Mendocino County Today: Sunday, Nov 2, 2014

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HALLOWEEN seems to have passed largely without incident in Mendocino County, although there were the usual low-intensity, self-medicating nuisances out there wandering around. In all of the Anderson Valley there was only one 9-11 call where Deputy Walker was summoned to eject a woman who refused to leave the home she hadn't been invited to enter in the first place.

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THE CITY OF UKIAH is in the process of delivering a machete-size knife in the back to its own perennially struggling downtown, as reported by Justine Frederickson of the Ukiah Daily Journal.

"The Ukiah City Council Wednesday got an update on the proposed new Mendocino County Courthouse from city staff, who said that if the project moves forward as planned, construction may begin in 2017."

OR MAY NOT if enough people out of elected office wake up to demand that the existing County Courthouse is perfectly serviceable as is, and mucho serviceable if the millions proposed for this new County Courthouse were devoted to fixing it up. Fixing up the existing Courthouse has, of course, been rejected out of hand by the state judge's club that diverts public money paid in fines and court fees to projects no one but them want.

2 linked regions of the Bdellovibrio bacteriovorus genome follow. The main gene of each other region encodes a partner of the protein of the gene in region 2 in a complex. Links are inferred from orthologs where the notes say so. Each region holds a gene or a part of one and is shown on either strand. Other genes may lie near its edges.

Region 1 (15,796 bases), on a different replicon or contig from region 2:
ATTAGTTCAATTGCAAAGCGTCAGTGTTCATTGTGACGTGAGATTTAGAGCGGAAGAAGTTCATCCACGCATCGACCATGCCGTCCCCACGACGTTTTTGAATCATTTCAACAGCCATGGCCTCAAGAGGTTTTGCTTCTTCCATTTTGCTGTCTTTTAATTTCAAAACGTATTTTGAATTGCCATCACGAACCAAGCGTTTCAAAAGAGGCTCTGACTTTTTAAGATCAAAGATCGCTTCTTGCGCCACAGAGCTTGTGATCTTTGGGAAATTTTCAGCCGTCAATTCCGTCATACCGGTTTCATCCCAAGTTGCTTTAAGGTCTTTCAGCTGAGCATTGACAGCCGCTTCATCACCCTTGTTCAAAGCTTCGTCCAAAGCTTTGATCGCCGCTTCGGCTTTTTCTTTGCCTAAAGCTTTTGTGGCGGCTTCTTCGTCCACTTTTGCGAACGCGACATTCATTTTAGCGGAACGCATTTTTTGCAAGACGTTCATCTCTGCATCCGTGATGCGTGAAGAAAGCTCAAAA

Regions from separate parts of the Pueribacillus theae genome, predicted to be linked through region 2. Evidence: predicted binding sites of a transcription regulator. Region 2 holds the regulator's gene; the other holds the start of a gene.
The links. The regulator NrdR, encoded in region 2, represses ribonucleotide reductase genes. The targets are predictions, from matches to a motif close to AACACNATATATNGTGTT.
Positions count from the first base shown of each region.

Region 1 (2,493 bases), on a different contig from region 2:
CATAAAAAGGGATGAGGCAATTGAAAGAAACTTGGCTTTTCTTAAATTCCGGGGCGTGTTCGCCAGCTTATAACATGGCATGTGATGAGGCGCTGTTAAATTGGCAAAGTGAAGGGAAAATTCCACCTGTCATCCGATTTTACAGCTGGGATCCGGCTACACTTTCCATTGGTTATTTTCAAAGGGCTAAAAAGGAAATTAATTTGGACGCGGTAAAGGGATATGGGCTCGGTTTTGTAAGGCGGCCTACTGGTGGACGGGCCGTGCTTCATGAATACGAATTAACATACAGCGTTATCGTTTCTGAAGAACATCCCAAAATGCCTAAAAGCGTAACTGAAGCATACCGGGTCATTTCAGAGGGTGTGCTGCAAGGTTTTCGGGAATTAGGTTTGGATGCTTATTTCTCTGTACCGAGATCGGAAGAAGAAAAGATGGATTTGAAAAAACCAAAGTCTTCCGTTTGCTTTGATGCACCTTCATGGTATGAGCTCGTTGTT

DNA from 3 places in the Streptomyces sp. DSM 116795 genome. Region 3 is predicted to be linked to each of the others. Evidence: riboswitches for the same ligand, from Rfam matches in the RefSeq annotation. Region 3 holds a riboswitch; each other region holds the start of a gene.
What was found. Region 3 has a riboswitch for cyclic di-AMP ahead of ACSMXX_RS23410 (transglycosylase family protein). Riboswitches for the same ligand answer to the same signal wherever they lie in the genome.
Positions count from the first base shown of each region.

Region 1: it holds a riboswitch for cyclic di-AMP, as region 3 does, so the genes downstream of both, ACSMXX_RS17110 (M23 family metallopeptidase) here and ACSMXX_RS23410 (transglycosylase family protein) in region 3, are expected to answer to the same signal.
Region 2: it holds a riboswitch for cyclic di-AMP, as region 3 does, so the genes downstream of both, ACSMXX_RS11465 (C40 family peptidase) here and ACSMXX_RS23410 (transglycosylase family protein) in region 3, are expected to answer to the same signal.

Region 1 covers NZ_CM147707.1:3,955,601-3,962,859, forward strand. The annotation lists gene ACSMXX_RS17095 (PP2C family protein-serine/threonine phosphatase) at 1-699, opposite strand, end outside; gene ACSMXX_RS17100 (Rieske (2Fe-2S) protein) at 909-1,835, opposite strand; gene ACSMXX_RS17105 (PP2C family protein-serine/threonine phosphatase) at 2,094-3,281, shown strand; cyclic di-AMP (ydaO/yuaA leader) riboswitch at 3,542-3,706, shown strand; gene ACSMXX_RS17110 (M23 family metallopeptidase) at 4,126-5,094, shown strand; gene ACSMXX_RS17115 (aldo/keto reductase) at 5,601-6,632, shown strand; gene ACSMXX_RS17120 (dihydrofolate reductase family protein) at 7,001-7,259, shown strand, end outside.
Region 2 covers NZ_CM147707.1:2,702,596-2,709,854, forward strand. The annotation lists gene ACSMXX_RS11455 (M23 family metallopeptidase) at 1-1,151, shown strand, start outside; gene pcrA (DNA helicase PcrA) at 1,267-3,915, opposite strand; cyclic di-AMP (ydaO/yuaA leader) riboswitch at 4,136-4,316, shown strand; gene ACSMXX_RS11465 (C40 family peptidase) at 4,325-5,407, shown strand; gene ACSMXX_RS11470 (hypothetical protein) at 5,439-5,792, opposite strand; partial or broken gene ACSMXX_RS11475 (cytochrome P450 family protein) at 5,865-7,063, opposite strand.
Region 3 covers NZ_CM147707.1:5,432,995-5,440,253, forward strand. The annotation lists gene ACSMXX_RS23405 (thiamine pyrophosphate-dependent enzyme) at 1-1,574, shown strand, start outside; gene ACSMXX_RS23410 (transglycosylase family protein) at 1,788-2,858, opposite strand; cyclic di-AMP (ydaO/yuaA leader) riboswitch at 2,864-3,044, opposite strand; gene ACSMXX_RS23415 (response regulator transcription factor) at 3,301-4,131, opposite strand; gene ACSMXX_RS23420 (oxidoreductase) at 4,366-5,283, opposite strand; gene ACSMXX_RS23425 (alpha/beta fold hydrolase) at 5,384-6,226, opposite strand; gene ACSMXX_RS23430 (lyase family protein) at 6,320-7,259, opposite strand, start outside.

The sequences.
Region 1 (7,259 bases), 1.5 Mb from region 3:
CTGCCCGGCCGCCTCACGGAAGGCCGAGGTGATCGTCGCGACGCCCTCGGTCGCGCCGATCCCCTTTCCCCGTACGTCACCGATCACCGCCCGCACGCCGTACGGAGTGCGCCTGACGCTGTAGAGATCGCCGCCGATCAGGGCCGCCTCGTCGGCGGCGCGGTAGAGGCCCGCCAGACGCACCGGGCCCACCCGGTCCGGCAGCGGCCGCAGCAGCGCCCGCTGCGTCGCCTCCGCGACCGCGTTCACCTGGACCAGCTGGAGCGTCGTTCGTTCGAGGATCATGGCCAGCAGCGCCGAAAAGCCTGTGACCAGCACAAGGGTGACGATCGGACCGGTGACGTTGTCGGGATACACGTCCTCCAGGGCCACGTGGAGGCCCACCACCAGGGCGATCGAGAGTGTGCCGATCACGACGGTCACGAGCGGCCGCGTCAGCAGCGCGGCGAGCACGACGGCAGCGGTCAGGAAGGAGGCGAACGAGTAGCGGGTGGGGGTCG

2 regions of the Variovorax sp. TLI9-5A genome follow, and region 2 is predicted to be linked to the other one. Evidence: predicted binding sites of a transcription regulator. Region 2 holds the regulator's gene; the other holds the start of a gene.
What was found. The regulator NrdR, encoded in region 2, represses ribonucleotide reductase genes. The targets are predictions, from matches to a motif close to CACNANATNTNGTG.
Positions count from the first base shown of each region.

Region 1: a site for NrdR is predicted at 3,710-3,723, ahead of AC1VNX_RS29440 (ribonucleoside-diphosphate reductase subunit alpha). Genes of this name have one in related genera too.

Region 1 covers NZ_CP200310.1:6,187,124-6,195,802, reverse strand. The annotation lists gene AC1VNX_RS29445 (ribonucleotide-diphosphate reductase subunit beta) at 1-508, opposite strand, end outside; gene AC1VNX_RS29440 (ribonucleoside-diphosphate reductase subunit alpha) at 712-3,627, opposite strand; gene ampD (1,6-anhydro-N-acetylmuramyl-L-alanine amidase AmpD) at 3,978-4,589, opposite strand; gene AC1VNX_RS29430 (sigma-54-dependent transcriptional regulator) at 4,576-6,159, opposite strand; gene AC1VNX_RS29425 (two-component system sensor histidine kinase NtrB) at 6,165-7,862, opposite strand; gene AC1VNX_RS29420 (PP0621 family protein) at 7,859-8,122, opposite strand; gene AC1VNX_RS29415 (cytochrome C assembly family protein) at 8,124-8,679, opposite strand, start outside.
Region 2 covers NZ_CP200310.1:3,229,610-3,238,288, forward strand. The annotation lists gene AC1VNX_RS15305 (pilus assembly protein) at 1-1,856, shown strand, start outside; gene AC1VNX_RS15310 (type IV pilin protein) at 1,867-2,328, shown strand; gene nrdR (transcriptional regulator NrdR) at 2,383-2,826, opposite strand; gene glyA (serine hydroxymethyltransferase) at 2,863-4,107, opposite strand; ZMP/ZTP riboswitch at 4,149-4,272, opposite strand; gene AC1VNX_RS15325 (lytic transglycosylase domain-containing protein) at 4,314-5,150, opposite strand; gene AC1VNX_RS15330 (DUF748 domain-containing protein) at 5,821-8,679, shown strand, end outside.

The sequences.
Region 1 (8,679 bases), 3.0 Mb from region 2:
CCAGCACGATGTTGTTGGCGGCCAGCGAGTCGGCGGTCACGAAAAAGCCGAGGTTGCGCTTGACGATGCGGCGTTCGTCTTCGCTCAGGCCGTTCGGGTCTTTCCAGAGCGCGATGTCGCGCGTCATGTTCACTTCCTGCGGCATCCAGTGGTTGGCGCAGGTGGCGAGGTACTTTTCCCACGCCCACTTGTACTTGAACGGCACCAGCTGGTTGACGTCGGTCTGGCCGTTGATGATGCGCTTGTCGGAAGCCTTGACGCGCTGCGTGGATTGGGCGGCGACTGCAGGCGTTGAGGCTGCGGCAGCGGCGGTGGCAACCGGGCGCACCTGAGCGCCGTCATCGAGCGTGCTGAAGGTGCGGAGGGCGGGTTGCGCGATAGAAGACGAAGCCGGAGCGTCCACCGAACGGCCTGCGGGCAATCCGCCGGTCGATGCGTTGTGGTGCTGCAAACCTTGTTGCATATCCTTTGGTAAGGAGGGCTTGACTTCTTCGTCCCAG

Though the state's Administrative Office of the Courts has not officially purchased the property, the likely site for the $100-million-plus building is about four acres near the Ukiah Railroad Depot and the intersection of Hospital Drive and Perkins Street.

MS. FREDERICKSON describes the grisly specifics: "Project and Grant Administrator Shannon Riley said there is about 11 acres of land bounded by Perkins, Leslie and Main Streets, but the property is dissected by Gibson Creek and the railroad tracks, presenting challenges for certain sections.

"The city is facilitating the development in order to ensure that the project doesn't create 'islands of land' that can't be developed," said Riley, explaining that the city also wants to ensure that the plans are compatible with the trail being constructed near the railroad tracks between Gobbi Street and Clara Avenue, as well as its Streetscape plans for State, Gobbi and Perkins streets.